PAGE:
In today’s world of privacy, with regulations surrounding PHI/HIPAA, PCI, and SOX, you may be surprised to know that your company is required to keep records of your using their computers — everything you do on their computers. For example, your company likely monitors and records Internet access from any of their computers when you are shopping online, when you are browsing for training videos or research articles, when you are accessing personal Gmail or Yahoo accounts, and even when you are accessing your child’s school website or sending what you believed to be “personal” notes to family and friends.
Okay, so what? You are thinking, you aren’t doing anything “wrong”, so what, who cares, you are only using the computer during lunch or after the end of the day. You might think that, but you really should rethink that. Sure, those records are available to management, and you don’t care.
But here’s the issue. Your records are also available to lawyers and the courts during discovery (going through a divorce?), your records are available to hackers who breach your company’s assets, and most nefariously your very personal records are also available to rogue coworkers who want to “know more about you”. Stalker much?
How can you keep private matters private? Here are a few “privacy safe” ideas!
- Use personal contact information for personal business. Do not use your employer’s email account. Use your personal email, your personal cell phone, and your personal physical mail address. When in doubt? Use your personal contact information.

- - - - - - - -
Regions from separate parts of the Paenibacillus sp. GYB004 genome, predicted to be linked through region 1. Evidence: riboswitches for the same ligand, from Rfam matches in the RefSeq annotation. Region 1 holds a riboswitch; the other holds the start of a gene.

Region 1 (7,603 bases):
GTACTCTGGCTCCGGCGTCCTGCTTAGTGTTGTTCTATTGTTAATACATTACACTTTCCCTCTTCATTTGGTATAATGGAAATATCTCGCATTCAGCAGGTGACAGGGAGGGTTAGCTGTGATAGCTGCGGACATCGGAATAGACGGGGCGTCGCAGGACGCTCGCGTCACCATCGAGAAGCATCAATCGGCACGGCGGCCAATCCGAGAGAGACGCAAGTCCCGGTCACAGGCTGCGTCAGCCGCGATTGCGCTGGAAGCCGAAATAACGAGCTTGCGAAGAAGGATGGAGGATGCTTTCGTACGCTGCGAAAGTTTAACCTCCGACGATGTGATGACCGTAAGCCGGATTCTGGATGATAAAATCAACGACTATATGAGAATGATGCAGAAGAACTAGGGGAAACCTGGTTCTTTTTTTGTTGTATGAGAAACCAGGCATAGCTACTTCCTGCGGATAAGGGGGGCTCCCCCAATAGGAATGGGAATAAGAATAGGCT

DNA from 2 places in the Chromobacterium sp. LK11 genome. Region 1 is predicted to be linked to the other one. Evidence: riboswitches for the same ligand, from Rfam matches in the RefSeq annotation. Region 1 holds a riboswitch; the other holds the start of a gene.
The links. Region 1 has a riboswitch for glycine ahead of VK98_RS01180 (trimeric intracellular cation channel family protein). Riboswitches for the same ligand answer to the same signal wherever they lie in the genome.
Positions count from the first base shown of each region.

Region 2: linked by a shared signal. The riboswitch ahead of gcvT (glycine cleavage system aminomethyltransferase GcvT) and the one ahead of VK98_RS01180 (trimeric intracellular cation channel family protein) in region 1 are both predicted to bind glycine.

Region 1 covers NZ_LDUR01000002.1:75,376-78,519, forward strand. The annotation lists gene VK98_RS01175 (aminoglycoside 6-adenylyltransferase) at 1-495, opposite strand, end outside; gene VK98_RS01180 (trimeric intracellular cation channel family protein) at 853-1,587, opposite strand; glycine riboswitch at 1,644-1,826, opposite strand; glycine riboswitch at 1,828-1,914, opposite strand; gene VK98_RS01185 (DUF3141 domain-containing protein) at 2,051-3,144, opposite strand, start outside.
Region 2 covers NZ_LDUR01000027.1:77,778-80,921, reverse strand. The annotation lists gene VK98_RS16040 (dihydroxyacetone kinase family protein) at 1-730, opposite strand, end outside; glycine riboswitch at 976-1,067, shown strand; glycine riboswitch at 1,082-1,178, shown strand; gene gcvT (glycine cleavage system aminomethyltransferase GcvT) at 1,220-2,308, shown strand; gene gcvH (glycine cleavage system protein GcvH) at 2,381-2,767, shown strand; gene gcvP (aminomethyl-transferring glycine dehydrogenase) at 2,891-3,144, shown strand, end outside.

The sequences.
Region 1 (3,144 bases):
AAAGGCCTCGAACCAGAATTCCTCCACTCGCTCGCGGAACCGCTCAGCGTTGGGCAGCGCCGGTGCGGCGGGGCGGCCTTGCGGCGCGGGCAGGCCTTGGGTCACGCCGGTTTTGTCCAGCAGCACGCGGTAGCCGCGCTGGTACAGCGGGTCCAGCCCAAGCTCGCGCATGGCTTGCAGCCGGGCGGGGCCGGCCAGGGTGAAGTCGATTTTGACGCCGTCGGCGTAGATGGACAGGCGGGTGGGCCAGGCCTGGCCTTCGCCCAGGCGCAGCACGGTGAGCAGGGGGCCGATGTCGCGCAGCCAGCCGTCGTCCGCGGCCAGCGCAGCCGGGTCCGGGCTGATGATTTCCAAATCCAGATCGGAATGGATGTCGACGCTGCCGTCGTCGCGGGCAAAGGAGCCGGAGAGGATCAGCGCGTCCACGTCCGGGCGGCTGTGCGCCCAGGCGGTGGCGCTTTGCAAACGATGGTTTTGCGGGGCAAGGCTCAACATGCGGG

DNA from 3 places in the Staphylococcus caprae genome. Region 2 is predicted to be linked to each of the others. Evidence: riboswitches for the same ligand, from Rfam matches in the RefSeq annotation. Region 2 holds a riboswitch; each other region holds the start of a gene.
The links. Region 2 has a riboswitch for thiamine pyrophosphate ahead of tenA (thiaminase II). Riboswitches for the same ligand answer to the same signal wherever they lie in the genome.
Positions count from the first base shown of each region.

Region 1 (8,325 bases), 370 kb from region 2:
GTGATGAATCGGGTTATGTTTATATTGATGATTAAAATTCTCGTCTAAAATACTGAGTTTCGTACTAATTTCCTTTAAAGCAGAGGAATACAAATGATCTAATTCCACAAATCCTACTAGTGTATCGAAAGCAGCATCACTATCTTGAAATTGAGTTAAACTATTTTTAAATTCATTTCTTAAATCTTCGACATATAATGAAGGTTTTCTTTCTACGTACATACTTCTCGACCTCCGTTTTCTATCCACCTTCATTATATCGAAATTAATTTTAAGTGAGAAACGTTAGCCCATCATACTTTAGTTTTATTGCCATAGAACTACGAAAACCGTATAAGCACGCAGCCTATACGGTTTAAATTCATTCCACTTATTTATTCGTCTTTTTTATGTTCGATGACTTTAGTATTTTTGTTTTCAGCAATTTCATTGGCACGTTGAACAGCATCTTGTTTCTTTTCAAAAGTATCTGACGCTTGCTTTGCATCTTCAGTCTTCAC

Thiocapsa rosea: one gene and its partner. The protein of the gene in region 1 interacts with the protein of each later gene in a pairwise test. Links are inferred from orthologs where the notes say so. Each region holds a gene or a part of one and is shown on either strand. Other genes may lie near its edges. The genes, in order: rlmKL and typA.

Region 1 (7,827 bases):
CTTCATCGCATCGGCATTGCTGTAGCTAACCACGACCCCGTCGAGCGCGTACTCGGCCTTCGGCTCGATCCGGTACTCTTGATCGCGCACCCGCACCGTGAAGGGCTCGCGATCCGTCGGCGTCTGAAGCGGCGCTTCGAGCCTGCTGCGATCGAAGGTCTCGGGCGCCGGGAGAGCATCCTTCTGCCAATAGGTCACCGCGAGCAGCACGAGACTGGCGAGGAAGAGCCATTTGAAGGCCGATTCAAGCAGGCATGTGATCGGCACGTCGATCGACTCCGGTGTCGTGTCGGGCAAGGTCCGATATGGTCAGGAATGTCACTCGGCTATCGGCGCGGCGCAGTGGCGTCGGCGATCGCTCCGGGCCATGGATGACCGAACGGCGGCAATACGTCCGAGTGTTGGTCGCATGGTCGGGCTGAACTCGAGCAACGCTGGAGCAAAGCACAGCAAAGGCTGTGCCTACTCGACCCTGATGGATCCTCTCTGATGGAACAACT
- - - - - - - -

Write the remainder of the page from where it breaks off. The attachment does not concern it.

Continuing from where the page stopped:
- When you need to access the internet or your emails, use your personal cell phone or wait until you can get to your home computer instead of using your employer’s computers.
- Integrating your cell phone with your business? Be careful! Many times, your company has the ability to “observe” your personal data on your personal phone. Why? To catch what is called “data loss”, such as when an employee inadvertently downloads sensitive information to their phone. How to avoid this snafu? Just use a second phone. Simply, either (1) add a phone to your existing cell phone account, or (2) use an old phone and attach via WiFi hotspot to your primary phone. Best advice is to keep business and personal information separated.
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[…] will be. And remember, regardless of where you are “physically” located, your company is monitoring everything that you do on your business laptop, on your business cell phone, and on your …. This is necessary to protect the company if something goes wrong, for example if your […]